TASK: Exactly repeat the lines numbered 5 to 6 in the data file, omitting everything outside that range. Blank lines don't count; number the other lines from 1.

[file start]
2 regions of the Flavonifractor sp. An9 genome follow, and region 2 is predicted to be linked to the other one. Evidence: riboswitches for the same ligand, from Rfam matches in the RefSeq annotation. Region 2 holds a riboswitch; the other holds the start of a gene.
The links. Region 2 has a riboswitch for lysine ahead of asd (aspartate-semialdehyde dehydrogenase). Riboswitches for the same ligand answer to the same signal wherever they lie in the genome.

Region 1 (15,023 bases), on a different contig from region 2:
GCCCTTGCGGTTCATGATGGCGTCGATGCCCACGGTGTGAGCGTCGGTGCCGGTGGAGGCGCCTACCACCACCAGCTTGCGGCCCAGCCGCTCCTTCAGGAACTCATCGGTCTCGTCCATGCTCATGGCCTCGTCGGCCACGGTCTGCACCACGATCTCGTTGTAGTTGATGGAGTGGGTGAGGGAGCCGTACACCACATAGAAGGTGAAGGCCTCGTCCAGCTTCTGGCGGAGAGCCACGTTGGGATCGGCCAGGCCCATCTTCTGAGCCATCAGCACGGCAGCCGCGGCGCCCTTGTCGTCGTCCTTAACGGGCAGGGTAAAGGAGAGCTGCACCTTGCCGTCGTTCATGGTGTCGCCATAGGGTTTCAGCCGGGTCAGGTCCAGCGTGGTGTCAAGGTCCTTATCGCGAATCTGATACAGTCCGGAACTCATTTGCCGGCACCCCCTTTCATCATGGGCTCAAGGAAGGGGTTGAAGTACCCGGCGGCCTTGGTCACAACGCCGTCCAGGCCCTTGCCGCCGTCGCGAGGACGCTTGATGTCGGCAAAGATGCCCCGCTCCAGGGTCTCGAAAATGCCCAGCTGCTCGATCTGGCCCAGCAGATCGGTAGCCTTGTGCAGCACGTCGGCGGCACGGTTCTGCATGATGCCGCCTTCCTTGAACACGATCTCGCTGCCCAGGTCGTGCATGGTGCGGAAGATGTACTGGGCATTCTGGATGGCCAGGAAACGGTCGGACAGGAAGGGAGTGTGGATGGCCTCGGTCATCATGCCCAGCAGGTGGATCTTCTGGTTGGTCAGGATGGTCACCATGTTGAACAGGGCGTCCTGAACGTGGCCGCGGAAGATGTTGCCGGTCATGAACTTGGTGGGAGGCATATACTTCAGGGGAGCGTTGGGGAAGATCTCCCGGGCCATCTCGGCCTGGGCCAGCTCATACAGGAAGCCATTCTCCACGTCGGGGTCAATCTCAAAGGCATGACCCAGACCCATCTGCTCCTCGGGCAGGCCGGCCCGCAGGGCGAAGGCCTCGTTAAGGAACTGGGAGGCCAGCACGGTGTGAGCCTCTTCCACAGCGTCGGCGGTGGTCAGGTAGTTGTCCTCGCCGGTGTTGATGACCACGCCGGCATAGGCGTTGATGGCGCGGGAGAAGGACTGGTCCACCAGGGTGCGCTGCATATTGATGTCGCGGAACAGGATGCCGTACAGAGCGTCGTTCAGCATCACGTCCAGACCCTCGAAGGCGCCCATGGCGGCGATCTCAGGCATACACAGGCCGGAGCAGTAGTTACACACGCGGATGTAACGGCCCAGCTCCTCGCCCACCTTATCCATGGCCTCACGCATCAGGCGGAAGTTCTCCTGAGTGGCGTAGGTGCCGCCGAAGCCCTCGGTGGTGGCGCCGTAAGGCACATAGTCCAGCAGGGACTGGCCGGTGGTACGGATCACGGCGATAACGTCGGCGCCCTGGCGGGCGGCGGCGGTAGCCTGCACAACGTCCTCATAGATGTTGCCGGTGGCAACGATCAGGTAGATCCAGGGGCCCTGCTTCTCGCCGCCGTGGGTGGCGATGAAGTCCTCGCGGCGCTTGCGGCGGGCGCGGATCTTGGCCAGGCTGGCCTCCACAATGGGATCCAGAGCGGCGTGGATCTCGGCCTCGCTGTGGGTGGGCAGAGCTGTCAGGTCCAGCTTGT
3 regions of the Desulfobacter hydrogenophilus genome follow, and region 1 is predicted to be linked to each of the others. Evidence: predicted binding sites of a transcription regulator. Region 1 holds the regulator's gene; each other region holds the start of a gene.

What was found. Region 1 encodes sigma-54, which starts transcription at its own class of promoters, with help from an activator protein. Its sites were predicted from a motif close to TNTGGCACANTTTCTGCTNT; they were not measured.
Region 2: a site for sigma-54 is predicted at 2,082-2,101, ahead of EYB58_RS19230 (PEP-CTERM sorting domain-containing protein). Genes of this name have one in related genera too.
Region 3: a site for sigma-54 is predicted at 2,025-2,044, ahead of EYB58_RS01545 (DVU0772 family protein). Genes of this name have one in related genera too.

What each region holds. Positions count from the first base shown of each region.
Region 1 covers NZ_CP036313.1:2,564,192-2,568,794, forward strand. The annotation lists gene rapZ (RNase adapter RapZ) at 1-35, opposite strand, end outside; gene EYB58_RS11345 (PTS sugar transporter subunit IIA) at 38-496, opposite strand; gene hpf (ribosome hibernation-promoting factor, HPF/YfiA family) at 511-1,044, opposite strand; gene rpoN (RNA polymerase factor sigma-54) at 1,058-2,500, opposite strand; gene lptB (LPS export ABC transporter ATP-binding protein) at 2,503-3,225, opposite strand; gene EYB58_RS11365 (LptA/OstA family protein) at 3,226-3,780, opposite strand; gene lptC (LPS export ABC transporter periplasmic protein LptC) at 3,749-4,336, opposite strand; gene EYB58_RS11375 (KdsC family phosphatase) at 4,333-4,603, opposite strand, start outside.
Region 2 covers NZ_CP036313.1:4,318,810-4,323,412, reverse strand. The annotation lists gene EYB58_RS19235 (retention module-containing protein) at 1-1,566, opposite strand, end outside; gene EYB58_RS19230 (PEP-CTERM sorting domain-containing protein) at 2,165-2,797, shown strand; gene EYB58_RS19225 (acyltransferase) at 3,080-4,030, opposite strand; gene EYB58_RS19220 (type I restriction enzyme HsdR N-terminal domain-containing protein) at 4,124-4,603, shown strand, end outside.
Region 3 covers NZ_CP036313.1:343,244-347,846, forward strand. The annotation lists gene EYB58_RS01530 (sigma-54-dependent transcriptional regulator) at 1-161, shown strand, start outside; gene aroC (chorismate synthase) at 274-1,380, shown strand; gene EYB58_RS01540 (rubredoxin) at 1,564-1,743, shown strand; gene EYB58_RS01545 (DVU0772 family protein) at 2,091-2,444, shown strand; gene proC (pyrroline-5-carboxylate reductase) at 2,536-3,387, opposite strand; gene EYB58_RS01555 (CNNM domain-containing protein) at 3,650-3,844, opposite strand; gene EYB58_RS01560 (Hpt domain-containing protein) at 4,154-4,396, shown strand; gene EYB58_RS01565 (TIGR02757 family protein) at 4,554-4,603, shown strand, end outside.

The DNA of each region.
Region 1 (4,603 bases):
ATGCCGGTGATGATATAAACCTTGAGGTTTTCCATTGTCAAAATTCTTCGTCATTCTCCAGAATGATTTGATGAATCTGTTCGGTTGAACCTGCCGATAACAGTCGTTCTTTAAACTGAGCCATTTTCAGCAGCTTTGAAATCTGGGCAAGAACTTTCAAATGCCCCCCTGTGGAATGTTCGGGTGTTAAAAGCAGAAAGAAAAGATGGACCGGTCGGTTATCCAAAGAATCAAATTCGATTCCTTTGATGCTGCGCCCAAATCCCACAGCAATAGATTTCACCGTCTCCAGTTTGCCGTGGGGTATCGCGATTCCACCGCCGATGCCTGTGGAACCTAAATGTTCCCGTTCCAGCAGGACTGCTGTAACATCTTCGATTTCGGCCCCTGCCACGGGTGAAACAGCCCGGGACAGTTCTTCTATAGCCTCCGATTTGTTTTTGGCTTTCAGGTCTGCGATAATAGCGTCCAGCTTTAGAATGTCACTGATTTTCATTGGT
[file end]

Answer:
3 regions of the Desulfobacter hydrogenophilus genome follow, and region 1 is predicted to be linked to each of the others. Evidence: predicted binding sites of a transcription regulator. Region 1 holds the regulator's gene; each other region holds the start of a gene.

What was found. Region 1 encodes sigma-54, which starts transcription at its own class of promoters, with help from an activator protein. Its sites were predicted from a motif close to TNTGGCACANTTTCTGCTNT; they were not measured.